Tuesday, August 21, 2007

Levin and Warner are back from Iraq, and they have a bleak assessment

Senators Levin and Warner, Chairman and former Chairman/ second ranking Republican member of the Senate Armed Services Committee, respectively, are back from Iraq, and they have a grim assessment of the situation there. So grim, in fact, that Levin openly called for the ouster of Iraqi Prime Minister Nuri Kemal al-Maliki. "I hope the parliament will vote the Maliki government out of office and will have the wisdom to replace it with a less sectarian and more unifying prime minister and government," Sen. Carl M. Levin (D-Mich.) told reporters upon his return from a three-day trip to Iraq and Jordan. He and ranking Republican member of the committee Sen. John W. Warner (Va) embarked on a hastily arranged trip to Iraq last Friday in advance of the report on the war due in less than four weeks after the Mighty Wurlitzer cranked up last week.

Via McClatchy:

In a joint statement, Sens. Carl Levin, D-Mich., the committee's chairman, and John Warner, R-Va., the committee's senior Republican, said that while a surge of U.S. troops had tamped down violence in some parts of Baghdad, there was no sign of political reconciliation between Iraq's Sunni and Shiite rivals and "we are not optimistic about the prospects." They said U.S. Ambassador to Iraq Ryan Crocker shared their views.

Levin later told reporters during a conference call from Tel Aviv that he believed the Iraqi parliament should replace Prime Minister Nouri al Maliki. "The Maliki government is nonfunctional and cannot produce a political settlement because it is too beholden to religious and sectarian leaders," Levin said.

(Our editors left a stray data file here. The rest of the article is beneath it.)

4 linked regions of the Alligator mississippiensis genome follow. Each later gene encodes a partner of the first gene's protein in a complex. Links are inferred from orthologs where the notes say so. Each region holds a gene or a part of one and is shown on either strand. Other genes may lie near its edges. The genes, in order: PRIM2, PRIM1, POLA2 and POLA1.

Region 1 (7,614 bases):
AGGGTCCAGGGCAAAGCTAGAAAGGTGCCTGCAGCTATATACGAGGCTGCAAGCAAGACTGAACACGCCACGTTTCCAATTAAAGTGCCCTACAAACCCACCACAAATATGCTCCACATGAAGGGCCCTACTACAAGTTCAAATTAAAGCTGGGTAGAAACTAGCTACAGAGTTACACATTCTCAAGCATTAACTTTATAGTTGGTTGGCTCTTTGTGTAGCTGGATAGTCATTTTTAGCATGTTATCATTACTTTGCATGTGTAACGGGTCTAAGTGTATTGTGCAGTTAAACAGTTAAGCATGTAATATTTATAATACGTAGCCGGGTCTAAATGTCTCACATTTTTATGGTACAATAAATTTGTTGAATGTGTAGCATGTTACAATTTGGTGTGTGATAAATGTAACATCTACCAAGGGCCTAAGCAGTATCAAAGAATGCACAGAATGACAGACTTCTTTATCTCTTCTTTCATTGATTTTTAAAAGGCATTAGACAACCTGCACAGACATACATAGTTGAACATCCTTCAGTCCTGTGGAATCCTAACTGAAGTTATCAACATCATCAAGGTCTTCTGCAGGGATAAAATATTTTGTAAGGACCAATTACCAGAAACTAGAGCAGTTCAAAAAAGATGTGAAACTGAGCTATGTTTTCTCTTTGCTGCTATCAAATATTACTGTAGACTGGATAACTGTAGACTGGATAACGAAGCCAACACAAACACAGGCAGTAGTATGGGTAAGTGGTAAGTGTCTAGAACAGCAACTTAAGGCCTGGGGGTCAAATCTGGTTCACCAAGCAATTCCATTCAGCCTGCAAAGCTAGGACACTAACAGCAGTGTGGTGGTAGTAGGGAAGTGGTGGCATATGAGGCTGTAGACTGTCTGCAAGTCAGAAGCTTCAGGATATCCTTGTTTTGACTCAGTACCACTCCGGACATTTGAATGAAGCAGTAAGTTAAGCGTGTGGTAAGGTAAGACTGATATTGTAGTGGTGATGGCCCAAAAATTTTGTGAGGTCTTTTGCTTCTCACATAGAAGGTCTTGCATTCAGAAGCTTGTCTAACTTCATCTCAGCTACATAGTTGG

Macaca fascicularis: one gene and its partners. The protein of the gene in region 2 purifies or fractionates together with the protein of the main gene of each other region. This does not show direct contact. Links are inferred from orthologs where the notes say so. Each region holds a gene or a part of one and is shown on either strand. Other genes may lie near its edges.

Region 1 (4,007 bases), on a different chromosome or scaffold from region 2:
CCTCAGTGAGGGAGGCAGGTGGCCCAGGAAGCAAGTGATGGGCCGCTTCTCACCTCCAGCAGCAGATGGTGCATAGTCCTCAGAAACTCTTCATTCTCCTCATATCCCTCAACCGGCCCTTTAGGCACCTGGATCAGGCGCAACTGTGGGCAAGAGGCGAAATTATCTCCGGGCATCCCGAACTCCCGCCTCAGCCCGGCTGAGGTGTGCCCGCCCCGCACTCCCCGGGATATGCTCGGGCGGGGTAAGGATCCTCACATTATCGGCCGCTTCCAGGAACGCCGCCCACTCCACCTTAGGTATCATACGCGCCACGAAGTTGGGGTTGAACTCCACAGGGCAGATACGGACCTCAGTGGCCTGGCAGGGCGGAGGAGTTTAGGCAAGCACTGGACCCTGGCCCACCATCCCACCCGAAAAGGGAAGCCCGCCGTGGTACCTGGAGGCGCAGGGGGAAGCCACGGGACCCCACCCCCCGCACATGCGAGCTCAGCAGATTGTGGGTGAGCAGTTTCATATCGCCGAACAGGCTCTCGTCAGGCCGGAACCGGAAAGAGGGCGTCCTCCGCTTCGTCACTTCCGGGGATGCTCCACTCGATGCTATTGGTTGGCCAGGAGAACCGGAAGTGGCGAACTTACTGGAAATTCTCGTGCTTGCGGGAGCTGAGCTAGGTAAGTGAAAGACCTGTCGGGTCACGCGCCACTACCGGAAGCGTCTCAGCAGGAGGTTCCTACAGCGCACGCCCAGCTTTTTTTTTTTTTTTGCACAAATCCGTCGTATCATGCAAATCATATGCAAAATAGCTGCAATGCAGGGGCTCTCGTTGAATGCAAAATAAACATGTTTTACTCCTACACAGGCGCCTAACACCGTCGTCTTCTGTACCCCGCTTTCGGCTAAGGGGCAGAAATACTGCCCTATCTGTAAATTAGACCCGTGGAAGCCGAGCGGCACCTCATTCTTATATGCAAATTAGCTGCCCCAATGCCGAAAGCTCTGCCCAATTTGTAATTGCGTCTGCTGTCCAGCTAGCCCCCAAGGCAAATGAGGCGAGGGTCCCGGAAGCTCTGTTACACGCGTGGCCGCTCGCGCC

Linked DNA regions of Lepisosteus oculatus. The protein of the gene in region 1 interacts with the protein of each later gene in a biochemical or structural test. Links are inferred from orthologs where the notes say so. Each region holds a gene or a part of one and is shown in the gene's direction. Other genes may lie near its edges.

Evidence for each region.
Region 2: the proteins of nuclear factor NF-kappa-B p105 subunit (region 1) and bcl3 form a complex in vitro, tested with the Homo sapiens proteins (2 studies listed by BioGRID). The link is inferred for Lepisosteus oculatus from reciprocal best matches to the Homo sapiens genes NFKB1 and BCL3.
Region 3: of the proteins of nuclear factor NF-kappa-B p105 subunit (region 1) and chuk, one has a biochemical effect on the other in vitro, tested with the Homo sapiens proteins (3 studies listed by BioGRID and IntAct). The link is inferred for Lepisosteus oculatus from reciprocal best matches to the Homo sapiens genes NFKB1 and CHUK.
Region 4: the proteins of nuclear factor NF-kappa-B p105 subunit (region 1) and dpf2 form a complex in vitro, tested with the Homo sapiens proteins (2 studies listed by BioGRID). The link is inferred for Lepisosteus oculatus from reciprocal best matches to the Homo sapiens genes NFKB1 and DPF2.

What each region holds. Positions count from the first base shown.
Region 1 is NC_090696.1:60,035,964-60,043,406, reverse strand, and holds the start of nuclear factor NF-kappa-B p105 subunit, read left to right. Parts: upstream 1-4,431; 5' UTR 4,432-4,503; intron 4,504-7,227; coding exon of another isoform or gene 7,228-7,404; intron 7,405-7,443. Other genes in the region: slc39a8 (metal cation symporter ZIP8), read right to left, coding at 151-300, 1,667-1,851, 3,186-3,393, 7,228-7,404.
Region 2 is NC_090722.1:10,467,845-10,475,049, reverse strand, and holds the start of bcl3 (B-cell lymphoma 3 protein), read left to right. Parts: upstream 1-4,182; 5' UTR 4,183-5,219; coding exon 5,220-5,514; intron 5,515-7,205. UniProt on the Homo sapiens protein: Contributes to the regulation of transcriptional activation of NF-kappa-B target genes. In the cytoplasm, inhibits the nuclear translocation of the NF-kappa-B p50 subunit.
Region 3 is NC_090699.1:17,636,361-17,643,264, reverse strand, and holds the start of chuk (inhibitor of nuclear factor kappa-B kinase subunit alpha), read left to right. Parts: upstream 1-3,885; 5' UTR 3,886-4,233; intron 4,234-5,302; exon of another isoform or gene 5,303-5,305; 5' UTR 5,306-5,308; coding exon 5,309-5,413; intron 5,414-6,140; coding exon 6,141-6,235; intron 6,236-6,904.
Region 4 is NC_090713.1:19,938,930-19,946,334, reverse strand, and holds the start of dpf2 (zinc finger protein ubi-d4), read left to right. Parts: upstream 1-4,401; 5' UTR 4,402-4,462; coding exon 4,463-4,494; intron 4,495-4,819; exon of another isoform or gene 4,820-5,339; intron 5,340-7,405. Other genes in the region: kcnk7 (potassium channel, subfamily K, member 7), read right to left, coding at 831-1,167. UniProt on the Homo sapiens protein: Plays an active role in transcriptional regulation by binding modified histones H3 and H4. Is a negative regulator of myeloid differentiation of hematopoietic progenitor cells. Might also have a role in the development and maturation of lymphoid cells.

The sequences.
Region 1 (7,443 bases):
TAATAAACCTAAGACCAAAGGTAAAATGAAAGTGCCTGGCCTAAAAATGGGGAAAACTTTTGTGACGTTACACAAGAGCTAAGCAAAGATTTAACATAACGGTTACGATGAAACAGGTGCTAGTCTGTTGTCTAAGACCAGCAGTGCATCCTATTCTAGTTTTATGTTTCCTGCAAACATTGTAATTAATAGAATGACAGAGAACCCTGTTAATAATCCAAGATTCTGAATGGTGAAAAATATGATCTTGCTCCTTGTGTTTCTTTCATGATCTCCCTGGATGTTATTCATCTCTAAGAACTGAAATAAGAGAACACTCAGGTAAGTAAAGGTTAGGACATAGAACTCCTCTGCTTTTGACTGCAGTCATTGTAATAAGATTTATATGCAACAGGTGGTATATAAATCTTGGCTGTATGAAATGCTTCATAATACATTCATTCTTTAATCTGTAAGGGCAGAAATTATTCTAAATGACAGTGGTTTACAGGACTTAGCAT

Levin said he and Warner spent two hours with Army Gen. David Petraeus, the U.S. commander in Iraq, but that Petraeus didn't say what he planned to recommend about U.S. Iraq policy in a much-anticipated report to Congress next month.

The Maliki government, still clung to desperately by Resident Evil as "the last chance for this government to solve the Iraqi political crisis" is on the verge of collapse. Enough cabinet members have withdrawn from the government that a quorum can not be reached by the cabinet to advance legislation to the parliament to be debated and voted on.

Levin’s statement is the strongest open condemnation of the Maliki attempt at governance yet by an American lawmaker.

al Maliki is a Shiite, and he spent many years in exile in Iran when Iraq was under the control of Saddam Hussein's Baath Party, and indeed has a closer relationship with the Iranian government than the current occupant would prefer.

In recent days, al Maliki has been trying to conjure a summit with rival Sunni politicians and ethnic Kurdish officials in an attempt to come to compromise positions on several issues, including the Exxon Mobile Enrichment Act Oil Sharing Law.

Should he prove unable to bring the summit together in the coming days, Levin and Warner said, "[T]he Iraqi Council of Representatives and the Iraqi people need to judge the Government of Iraq's record and determine what actions should be taken -- consistent with the Iraqi Constitution -- to form a true unity government to meet those responsibilities."

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